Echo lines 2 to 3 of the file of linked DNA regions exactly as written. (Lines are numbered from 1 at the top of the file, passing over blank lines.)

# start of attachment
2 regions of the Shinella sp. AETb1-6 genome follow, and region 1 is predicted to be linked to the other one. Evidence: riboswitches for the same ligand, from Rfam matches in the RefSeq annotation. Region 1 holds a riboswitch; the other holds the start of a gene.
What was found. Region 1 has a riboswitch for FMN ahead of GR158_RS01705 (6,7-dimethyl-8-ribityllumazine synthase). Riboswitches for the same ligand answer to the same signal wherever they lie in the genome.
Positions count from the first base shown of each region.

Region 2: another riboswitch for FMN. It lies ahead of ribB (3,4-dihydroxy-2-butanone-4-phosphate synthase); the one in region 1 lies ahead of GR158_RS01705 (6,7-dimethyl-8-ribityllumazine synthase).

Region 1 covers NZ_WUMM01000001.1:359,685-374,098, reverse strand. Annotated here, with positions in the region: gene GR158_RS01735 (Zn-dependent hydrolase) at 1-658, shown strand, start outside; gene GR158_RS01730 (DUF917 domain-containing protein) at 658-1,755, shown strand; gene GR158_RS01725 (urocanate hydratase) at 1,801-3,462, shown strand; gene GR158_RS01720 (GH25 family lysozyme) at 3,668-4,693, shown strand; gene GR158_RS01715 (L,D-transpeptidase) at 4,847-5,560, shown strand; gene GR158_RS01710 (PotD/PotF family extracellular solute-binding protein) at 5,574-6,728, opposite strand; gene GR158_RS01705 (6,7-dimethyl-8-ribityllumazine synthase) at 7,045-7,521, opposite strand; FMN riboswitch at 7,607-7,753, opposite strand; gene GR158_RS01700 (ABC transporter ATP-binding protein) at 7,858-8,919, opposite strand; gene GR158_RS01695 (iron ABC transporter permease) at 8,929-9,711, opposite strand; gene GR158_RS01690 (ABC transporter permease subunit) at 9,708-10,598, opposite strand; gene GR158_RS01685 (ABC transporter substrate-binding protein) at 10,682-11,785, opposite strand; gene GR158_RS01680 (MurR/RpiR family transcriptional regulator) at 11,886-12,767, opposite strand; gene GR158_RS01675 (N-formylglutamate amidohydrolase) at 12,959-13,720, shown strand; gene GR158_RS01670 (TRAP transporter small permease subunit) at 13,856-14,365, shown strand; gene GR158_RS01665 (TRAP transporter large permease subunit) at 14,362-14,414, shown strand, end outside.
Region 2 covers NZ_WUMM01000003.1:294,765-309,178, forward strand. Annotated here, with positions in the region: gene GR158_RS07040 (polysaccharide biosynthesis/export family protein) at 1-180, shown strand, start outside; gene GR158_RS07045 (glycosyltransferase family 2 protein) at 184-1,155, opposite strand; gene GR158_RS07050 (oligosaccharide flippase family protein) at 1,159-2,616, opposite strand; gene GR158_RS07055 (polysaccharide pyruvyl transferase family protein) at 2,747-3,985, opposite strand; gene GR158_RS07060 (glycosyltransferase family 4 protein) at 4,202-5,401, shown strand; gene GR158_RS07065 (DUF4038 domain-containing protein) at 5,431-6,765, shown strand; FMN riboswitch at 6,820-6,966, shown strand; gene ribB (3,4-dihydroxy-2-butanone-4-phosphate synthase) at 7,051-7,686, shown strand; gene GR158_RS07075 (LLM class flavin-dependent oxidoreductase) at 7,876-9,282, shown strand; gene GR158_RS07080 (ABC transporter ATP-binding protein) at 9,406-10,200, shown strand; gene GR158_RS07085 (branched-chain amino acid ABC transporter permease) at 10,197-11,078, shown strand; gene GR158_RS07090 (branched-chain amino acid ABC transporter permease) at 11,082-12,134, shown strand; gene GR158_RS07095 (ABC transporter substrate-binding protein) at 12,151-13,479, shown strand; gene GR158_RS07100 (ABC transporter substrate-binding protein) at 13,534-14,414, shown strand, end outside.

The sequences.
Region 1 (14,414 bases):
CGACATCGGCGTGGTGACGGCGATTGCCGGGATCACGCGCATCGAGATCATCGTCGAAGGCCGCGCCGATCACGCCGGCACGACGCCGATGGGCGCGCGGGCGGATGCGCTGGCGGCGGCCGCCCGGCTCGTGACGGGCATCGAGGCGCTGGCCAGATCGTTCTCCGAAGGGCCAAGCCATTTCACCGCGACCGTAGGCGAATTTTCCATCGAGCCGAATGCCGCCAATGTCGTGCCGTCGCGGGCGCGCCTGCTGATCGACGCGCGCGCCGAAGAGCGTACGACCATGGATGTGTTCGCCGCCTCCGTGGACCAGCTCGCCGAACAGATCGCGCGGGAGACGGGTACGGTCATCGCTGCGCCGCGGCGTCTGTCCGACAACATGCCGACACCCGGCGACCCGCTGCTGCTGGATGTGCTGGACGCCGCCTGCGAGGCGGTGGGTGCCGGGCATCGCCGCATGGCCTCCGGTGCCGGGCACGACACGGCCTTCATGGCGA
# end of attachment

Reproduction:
What was found. Region 1 has a riboswitch for FMN ahead of GR158_RS01705 (6,7-dimethyl-8-ribityllumazine synthase). Riboswitches for the same ligand answer to the same signal wherever they lie in the genome.
Positions count from the first base shown of each region.